May 25, 2017

The Quest for the Holy Grail of Worship Community

Filed under: Christianity, Church, reviews — Tags: , , , , , — paulthinkingoutloud @ 8:21 am

Book Review: Searching for Sunday: Loving, Leaving and Finding the Church by Rachel Held Evans

Searching for Sunday is the story of Rachel Held Evans and her husband Dan and their meanderings in being sometimes drawn towards and sometimes repelled from a place of weekend worship. Far from the usual oft-seen rant on this subjective, the book is very redemptive in tone and is in part a cautionary tale and in part of celebration of the great things the capital-C Church can do through the ministry of the small-c local church.

This book was actually published in 2015. A copy landed accidentally from the publisher; in other words I was under no requirement to read the book at all, much less write about it. My intention was to read a few chapters and then possibly give the copy away. Instead, I worked my way through eventually missing nothing from the copyright page to footnote #93. And also, it appears, wrote a review.

Rachel Held Evans is often seen as a poster girl for the progressive Evangelical movement. Her name is — and this is to be taken quite literally — used as a swear word on a popular Reformed podcast. Her roots are conservative and she describes her relationship to those days as analogous to someone who has broken up with their boyfriend, but continues to check their Facebook page every few days. She walks a tension between  traditional Evangelicalism and its more modern expressions.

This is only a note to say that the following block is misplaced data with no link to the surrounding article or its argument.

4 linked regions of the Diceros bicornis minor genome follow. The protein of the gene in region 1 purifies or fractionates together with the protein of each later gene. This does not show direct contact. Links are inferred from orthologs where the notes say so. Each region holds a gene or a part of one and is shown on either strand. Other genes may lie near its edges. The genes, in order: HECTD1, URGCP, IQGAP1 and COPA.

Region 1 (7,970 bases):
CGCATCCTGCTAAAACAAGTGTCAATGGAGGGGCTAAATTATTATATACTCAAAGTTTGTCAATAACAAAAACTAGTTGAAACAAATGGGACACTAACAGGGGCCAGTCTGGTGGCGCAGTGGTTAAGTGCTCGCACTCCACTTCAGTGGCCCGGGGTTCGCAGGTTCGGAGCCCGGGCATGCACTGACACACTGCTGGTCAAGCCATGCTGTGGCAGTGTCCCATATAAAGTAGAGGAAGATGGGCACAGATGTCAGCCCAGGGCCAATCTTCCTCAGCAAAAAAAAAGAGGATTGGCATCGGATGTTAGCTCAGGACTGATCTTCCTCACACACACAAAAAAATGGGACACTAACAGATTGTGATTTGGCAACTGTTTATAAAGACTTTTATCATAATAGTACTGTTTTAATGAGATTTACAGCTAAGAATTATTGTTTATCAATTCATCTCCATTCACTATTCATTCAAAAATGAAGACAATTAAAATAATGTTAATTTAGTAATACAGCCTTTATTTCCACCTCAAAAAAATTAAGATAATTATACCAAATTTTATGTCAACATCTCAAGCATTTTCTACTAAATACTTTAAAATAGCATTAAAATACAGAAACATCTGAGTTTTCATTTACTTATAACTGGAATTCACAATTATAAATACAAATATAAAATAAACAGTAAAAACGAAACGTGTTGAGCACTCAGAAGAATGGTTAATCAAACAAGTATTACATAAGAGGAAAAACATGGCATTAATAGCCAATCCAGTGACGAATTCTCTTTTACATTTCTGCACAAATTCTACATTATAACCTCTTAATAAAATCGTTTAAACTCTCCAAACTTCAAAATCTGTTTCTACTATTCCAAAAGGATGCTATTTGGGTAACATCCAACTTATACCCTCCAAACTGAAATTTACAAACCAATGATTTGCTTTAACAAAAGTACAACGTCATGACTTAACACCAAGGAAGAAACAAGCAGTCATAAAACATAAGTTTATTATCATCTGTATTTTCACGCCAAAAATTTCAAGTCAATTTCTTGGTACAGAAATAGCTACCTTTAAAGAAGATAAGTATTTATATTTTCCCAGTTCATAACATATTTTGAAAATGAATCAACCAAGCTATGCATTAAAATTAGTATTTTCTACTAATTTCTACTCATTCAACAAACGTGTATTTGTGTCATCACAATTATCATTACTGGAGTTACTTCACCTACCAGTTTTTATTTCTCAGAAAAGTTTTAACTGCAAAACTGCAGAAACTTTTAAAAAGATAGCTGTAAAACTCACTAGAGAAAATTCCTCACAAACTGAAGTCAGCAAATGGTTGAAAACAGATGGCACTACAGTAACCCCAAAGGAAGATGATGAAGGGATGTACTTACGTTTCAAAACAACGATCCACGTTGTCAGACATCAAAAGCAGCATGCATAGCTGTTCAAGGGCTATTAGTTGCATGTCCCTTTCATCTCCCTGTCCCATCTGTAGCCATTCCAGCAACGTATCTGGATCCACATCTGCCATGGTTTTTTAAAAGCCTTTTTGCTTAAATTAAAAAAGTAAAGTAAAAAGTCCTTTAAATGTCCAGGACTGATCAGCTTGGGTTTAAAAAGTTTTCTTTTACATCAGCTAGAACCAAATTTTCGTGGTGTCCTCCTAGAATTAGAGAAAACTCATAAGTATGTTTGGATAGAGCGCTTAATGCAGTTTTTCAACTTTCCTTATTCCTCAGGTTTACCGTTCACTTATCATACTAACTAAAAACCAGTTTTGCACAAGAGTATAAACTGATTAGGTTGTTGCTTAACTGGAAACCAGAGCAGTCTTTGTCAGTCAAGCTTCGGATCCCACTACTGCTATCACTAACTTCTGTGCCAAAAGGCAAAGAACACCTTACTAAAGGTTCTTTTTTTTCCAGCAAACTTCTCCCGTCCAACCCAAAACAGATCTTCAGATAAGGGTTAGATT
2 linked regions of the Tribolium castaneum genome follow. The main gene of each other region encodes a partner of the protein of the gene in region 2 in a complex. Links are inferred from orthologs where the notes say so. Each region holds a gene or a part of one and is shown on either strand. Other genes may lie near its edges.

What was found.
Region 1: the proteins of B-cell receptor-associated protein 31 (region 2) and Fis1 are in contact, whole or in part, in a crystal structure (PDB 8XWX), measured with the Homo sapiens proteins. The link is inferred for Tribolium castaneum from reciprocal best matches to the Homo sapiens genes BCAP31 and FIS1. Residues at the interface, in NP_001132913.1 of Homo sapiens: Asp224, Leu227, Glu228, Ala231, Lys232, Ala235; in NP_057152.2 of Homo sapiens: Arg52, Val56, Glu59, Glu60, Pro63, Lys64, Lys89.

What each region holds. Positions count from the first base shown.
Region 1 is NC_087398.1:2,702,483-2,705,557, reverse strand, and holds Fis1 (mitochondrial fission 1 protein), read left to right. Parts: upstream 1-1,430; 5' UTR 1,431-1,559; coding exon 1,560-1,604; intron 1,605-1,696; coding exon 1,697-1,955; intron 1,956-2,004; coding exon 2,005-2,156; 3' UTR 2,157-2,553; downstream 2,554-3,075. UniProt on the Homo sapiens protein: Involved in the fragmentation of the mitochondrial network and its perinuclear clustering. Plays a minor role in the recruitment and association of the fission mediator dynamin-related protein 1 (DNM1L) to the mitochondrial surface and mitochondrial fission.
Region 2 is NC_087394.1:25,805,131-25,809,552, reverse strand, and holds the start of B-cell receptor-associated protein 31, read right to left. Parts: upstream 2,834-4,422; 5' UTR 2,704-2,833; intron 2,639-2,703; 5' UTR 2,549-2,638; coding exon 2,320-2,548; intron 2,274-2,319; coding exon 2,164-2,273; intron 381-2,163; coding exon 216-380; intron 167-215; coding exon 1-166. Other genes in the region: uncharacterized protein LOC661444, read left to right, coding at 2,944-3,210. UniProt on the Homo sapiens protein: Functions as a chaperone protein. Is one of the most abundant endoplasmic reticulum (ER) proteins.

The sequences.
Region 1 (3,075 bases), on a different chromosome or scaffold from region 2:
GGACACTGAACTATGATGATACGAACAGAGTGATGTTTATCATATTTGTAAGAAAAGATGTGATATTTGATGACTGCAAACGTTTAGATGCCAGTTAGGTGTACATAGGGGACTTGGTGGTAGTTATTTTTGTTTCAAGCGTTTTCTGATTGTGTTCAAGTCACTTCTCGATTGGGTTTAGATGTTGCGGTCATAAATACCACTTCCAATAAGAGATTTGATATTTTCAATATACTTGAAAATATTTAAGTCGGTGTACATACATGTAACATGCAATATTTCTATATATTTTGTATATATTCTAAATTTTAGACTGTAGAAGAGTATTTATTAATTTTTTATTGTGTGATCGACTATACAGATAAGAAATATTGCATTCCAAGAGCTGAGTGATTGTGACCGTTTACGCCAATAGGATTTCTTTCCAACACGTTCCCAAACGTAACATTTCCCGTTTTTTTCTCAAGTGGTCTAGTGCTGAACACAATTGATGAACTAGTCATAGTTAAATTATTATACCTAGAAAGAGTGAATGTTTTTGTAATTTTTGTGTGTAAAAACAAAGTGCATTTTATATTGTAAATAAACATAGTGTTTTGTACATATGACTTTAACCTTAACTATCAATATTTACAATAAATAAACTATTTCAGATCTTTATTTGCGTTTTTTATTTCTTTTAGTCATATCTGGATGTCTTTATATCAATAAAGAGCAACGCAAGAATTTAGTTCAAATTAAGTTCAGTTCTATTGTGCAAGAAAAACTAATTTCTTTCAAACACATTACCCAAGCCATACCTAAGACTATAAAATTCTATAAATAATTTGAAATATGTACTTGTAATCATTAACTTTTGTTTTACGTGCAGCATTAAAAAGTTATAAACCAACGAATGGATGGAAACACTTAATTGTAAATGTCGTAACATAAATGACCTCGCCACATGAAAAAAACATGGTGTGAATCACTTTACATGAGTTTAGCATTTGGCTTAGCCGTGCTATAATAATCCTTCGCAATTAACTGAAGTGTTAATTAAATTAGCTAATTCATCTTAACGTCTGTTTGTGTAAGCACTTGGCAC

My first exposure to her was on her blog, RachelHeldEvans.com, where she no longer posts as frequently, but back in the day, it was the springboard to my second exposure to her, the book Evolving in Monkey Town, the story of growing up in Dayton, the epicenter of the Scopes Monkey Trial. Searching for Sunday is relatively similar in the weight of its autobiographical content, but is also as informative as Evolving, if not more so. There is a commonality to the personal sections however. The book contains an ever-present tension between her story and my story; or yours.

The book is organized in seven groups of chapters (3-6 per group) each of which could be viable as a stand-alone essay. The groups themselves represent seven sacraments: Baptism, Confession, Holy Orders, Communion, Confirmation, Anointing of the Sick, and Marriage. The perspective of the author varies. Sometimes she is a congregant; a parishioner just like many of us. At other times, she finds herself on the platform; the result of speaking engagements brought about through the popularity of her blog, and later her books. So there is another tension here, between disciple, earnestly seeking after God, and church leader, the one at the front of the room holding the microphone.

Finally, her journey represents a constant vacillation — in a good way, mind you — between historical, liturgical denominations and upstart, informal church communities. Personal familiarity with both is helpful here, but not required. Let me rephrase that: Personal familiarity with both is probably recommended here; the book exposes the value of both types of Christian community. 

One last thing: Rachel is an awesome writer, no surprise given she was a literature major. Even if you don’t agree with her take on everything, I think you can still enjoy the reading of it, and come away informed and enriched.


Learn more at ThomasNelson.com

Follow her @rachelheldevans